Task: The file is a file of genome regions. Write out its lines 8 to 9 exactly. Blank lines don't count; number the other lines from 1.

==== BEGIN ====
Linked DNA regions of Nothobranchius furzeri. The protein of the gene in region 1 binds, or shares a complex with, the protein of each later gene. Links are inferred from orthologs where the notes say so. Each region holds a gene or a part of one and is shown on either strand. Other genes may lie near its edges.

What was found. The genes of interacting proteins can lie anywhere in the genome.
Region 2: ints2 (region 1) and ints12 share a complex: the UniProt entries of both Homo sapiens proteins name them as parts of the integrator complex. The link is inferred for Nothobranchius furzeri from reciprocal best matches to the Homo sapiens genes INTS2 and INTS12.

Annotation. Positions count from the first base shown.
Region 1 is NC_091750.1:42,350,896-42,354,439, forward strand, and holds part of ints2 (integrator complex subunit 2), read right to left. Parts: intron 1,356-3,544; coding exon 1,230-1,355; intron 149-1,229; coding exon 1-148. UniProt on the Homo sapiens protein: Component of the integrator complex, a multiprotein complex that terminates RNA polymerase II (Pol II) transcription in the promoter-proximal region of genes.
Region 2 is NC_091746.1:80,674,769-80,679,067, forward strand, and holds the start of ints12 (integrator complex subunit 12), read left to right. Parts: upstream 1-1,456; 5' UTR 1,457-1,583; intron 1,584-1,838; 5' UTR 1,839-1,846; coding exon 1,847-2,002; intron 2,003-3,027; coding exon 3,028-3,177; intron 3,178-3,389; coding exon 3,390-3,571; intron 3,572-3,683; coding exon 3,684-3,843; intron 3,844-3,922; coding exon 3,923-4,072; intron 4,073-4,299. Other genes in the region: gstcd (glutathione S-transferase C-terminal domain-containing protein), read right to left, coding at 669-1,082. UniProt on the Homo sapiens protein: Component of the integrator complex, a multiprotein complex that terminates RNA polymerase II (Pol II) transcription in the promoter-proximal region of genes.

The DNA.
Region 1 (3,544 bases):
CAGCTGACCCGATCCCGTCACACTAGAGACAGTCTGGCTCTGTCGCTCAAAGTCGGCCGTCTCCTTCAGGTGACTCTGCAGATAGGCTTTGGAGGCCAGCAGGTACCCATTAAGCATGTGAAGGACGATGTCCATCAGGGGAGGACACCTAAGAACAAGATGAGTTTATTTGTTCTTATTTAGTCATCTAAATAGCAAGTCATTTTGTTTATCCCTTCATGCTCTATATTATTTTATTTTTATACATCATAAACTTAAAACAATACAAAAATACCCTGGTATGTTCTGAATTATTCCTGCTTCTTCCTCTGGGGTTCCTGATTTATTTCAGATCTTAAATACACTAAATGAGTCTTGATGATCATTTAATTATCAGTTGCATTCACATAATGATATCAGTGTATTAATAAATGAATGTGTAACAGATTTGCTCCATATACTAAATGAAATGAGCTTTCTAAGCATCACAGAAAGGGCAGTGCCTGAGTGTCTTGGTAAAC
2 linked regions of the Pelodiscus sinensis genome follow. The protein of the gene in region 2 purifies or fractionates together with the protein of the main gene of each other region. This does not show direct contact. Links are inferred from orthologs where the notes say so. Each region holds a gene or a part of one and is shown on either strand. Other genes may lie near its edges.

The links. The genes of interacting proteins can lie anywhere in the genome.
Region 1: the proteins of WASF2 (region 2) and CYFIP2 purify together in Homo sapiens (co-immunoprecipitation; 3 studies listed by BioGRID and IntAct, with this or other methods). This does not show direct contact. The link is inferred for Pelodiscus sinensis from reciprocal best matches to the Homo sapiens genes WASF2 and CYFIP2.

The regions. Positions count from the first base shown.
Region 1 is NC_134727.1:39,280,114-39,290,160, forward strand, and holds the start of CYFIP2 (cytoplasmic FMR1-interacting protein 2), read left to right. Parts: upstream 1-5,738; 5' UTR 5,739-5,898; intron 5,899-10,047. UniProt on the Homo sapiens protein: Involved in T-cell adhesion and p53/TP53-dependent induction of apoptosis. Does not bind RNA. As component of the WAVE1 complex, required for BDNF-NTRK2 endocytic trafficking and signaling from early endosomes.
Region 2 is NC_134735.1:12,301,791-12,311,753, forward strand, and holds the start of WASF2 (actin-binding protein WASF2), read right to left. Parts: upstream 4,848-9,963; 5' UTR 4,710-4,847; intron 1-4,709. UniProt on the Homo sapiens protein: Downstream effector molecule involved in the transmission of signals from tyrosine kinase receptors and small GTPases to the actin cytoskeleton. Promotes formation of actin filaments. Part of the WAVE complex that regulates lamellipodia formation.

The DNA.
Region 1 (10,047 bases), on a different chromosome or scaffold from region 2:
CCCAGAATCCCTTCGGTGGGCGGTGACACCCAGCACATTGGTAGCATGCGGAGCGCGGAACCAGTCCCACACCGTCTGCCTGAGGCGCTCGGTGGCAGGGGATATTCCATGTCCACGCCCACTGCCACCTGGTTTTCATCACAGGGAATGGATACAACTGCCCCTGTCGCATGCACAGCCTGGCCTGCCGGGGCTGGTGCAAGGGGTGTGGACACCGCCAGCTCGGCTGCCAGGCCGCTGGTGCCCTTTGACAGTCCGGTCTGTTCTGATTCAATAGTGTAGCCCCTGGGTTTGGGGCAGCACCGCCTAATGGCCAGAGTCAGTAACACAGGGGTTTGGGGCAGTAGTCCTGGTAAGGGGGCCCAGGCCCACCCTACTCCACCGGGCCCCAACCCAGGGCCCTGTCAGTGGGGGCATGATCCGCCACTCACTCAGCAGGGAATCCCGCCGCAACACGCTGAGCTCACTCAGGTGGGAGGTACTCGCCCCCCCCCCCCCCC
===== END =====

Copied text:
Region 1 (3,544 bases):
CAGCTGACCCGATCCCGTCACACTAGAGACAGTCTGGCTCTGTCGCTCAAAGTCGGCCGTCTCCTTCAGGTGACTCTGCAGATAGGCTTTGGAGGCCAGCAGGTACCCATTAAGCATGTGAAGGACGATGTCCATCAGGGGAGGACACCTAAGAACAAGATGAGTTTATTTGTTCTTATTTAGTCATCTAAATAGCAAGTCATTTTGTTTATCCCTTCATGCTCTATATTATTTTATTTTTATACATCATAAACTTAAAACAATACAAAAATACCCTGGTATGTTCTGAATTATTCCTGCTTCTTCCTCTGGGGTTCCTGATTTATTTCAGATCTTAAATACACTAAATGAGTCTTGATGATCATTTAATTATCAGTTGCATTCACATAATGATATCAGTGTATTAATAAATGAATGTGTAACAGATTTGCTCCATATACTAAATGAAATGAGCTTTCTAAGCATCACAGAAAGGGCAGTGCCTGAGTGTCTTGGTAAAC